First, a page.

|Nickname||The Evergreen State|
|Governor||Jay Inslee, D|
|Senator||Patty Murray, D |
|Senator||Maria Cantwell, D |
|Ratification of Constitution/or statehood||November 11, 1889 (42nd)|
|Motto: "Al-ki" (bye and bye)|
Washington, often referred to as Washington State, was the forty-second state to enter into the Union, on Nov. 11, 1889. The state is named after the first president George Washington. Its capital is Olympia, and its largest city is Seattle. It is located at the extreme northwest corner of the 48 contiguous American states.
The state Constitution of Washington, like all of the other 50 states, acknowledges God or our Creator or the Sovereign Ruler of the Universe. It says:
- We, the people of the State of Washington, grateful to the Supreme Ruler of the Universe for our liberties, do ordain this constitution.
The state has a notably wide variety of terrain and boasts of three national parks. The western edge of Washington borders the Pacific Ocean and has the only temperate rain forests in the country, the Hoh, Queets, and Quinault. The Olympic Mountains rise from sea level to nearly 8,000 feet in elevation. Puget Sound, gouged by the Vashon sheet in the last ice age, brings ocean access to ports far inland. The Cascade Mountain Range bisects the state from north to south and contains several large volcanoes, both active and dormant. The eastern half of Washington is much drier, with a continental climate and much farmland irrigated by Columbia River dams and irrigation works constructed in the time of the New Deal.
Washington was the first state to allow women to vote in local elections, since 1855.
The 2004 election created controversy due to a virtual tie between candidates conservative Republican Dino Rossi and liberal Democrat Christine Gregoire. Rossi won both the original election and the first recount, but the second recount gave the election to Christine Gregoire by a mere 129 votes. Controversially, on the second "recount," more votes were counted than ballots were cast in Washington state.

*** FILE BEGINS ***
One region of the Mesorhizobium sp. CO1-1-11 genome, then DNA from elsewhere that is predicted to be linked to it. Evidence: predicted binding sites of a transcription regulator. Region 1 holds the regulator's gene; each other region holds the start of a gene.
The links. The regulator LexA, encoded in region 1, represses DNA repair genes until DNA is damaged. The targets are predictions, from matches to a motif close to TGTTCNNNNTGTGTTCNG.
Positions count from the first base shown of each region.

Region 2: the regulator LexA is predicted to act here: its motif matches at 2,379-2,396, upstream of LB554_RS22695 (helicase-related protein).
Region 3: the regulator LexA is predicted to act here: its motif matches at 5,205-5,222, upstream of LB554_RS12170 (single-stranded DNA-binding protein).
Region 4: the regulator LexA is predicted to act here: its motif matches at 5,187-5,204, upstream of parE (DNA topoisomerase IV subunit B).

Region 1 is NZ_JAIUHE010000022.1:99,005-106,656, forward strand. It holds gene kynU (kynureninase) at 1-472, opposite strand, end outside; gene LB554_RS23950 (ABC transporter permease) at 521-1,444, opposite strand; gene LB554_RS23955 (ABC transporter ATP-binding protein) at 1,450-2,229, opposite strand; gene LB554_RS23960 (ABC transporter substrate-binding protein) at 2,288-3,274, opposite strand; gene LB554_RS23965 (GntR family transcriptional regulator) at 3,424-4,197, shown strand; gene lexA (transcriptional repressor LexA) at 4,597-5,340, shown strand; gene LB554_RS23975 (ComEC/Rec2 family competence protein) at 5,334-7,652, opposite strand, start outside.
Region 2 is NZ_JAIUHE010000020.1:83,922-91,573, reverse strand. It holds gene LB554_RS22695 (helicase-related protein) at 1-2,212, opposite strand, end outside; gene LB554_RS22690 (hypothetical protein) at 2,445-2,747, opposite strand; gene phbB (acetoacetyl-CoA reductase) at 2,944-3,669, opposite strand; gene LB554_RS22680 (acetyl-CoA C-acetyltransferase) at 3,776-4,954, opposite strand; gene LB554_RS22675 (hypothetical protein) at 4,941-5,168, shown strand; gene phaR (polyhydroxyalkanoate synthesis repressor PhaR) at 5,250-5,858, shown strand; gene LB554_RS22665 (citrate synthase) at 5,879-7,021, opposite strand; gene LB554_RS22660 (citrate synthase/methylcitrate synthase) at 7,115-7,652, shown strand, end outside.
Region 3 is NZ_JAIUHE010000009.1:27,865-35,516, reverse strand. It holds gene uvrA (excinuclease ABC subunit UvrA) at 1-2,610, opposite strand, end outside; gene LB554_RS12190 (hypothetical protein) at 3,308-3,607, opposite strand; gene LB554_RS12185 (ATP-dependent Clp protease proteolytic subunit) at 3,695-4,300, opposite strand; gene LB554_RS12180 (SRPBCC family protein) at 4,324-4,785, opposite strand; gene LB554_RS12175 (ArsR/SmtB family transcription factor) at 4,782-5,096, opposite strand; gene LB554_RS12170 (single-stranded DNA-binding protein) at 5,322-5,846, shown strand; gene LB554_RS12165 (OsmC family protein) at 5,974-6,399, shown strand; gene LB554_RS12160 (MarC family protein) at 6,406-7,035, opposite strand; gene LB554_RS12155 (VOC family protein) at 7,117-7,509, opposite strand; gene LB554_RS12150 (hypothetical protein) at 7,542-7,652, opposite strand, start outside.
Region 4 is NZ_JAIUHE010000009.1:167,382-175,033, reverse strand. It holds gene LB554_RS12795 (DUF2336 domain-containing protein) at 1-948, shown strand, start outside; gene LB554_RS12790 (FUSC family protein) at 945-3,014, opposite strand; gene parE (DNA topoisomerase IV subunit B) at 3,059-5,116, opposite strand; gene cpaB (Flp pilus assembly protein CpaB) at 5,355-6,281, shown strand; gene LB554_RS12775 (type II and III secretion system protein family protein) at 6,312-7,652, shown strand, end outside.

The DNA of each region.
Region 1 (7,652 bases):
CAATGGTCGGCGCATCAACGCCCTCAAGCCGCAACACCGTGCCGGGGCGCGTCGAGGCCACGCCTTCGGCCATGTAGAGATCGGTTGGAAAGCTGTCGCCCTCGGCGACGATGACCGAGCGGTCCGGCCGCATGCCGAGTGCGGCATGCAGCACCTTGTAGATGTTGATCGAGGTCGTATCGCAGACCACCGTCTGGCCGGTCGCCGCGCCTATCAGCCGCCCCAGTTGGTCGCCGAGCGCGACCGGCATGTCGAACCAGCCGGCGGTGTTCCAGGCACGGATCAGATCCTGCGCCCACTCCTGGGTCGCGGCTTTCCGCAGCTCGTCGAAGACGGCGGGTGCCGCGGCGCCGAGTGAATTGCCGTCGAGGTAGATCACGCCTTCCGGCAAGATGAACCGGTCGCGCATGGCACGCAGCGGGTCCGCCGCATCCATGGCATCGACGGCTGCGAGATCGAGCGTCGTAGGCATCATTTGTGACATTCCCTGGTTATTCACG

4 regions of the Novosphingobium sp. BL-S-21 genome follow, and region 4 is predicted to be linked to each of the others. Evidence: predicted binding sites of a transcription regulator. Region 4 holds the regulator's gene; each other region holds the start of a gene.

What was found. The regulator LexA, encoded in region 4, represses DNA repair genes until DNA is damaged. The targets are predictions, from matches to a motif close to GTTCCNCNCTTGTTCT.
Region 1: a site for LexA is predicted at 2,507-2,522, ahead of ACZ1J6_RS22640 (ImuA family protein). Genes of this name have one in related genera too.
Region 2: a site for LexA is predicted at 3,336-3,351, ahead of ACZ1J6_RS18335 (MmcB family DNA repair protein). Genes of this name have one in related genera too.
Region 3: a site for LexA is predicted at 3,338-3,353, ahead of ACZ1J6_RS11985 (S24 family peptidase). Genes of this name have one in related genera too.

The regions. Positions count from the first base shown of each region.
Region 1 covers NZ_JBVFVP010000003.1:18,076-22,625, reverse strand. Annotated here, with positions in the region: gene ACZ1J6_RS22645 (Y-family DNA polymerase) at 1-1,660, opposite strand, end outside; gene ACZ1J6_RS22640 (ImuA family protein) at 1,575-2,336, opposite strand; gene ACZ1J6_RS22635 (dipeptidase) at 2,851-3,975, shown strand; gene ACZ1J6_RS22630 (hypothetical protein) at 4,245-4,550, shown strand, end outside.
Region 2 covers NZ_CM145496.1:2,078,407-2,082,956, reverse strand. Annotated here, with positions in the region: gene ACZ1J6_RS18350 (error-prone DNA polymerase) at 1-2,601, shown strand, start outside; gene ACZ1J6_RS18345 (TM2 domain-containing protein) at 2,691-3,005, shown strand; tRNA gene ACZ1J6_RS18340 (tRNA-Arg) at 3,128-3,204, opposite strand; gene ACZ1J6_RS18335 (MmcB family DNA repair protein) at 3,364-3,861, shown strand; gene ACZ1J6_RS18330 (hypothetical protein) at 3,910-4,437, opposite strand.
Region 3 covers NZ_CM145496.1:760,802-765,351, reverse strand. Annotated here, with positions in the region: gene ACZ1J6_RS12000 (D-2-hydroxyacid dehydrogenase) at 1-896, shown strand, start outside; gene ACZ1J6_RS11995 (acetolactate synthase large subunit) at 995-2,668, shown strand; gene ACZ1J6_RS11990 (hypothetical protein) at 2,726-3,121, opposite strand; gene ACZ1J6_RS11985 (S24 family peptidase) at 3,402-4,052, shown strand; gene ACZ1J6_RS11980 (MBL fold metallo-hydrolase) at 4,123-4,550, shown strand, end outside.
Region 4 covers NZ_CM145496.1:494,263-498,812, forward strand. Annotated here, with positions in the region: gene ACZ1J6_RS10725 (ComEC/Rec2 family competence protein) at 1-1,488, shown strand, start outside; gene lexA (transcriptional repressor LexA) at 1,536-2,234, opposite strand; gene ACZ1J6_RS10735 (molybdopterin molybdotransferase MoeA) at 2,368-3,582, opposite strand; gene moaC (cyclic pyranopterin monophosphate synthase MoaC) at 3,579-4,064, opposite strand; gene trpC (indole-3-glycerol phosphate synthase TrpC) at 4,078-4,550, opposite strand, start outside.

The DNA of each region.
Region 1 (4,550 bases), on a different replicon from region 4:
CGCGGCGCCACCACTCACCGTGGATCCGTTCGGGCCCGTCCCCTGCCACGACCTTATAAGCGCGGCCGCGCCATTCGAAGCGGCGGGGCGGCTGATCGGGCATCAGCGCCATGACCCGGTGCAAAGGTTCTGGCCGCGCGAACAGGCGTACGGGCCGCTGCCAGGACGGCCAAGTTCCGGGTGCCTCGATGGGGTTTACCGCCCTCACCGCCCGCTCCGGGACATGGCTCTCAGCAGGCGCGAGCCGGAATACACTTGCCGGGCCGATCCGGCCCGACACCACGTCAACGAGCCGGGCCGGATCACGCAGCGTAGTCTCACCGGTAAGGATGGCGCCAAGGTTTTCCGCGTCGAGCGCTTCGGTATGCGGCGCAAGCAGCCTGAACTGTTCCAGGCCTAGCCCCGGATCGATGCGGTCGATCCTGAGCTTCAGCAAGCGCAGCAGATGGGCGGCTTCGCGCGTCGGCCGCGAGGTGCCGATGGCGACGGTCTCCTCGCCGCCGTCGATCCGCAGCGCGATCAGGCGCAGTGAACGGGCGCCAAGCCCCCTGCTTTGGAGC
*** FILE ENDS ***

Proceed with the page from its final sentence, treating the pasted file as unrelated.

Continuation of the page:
In 2009, Washington was the first state in the United States to affirm civil unions by a public vote (Ref. 71). In 2012, they continued this continued this trajectory by fully implementing marriage equality by a vote of the people. The same year, they fully legalized marijuana possession.
- Sen. Patty Murray (D)
- Sen. Maria Cantwell (D)
- Rep. Suzan Delbene [D, WA-01]
- Rep. Rick Larsen [D, WA-02]
- Rep. Jaime Herrera Beutler [R, WA-03]
- Rep. Dan Newhouse [R, WA-04]
- Rep. Cathy McMorris Rodgers [R, WA-05]
- Rep. Derek Kilmer [D, WA-06]
- Rep. Pramila Jayapal [D, WA-07]
- Rep. Dave Reichert [R, WA-08]
- Rep. Adam Smith [D, WA-09]
- Rep. Denny Heck [D, WA-10]
- Governor Jay Inslee (D)
- Lt. Governor Cyrus Habib (D)
- Attorney General Bob Ferguson (D)
- Secretary of State Kim Wyman (R)
- State Auditor Pat McCarthy
- State Treasurer Duane Davidson
Notable people from Washington
- Glenn Beck, conservative talk radio host and television anchor employed by Fox News.
- Bob Barker, host of the long-running game show The Price is Right, was born in Darrington.
- Kurt Cobain, lead singer of the influential grunge band Nirvana, was from Aberdeen.
- Bill Gates, co-founder of Microsoft and the world's richest man as of 2007, lives in Medina.
- Paul Allen, co-founder of Microsoft and despoiler of skylines.
- Jimi Hendrix, an influential rock guitarist of the late 1960s, was born in Seattle.
- Gary Larson, cartoonist known for his strip The Far Side, was born in Tacoma.
- Rob Maness, Louisiana Republican and Tea Party figure, born in Fort Lewis in 1961.
- Bill Nye, engineer best known for his children's television series Bill Nye the Science Guy, studied at Washington State University in Pullman.
- Chief Sealth, a Native American leader who converted to Roman Catholicism, lent his name to the city of Seattle.
- John Stockton, the all-time NBA leader in assists and steals, was born and raised in Spokane.
- Ted Bundy, serial killer, grew up in Tacoma and attended University of Washington.
- Gary Ridgeway, serial killer.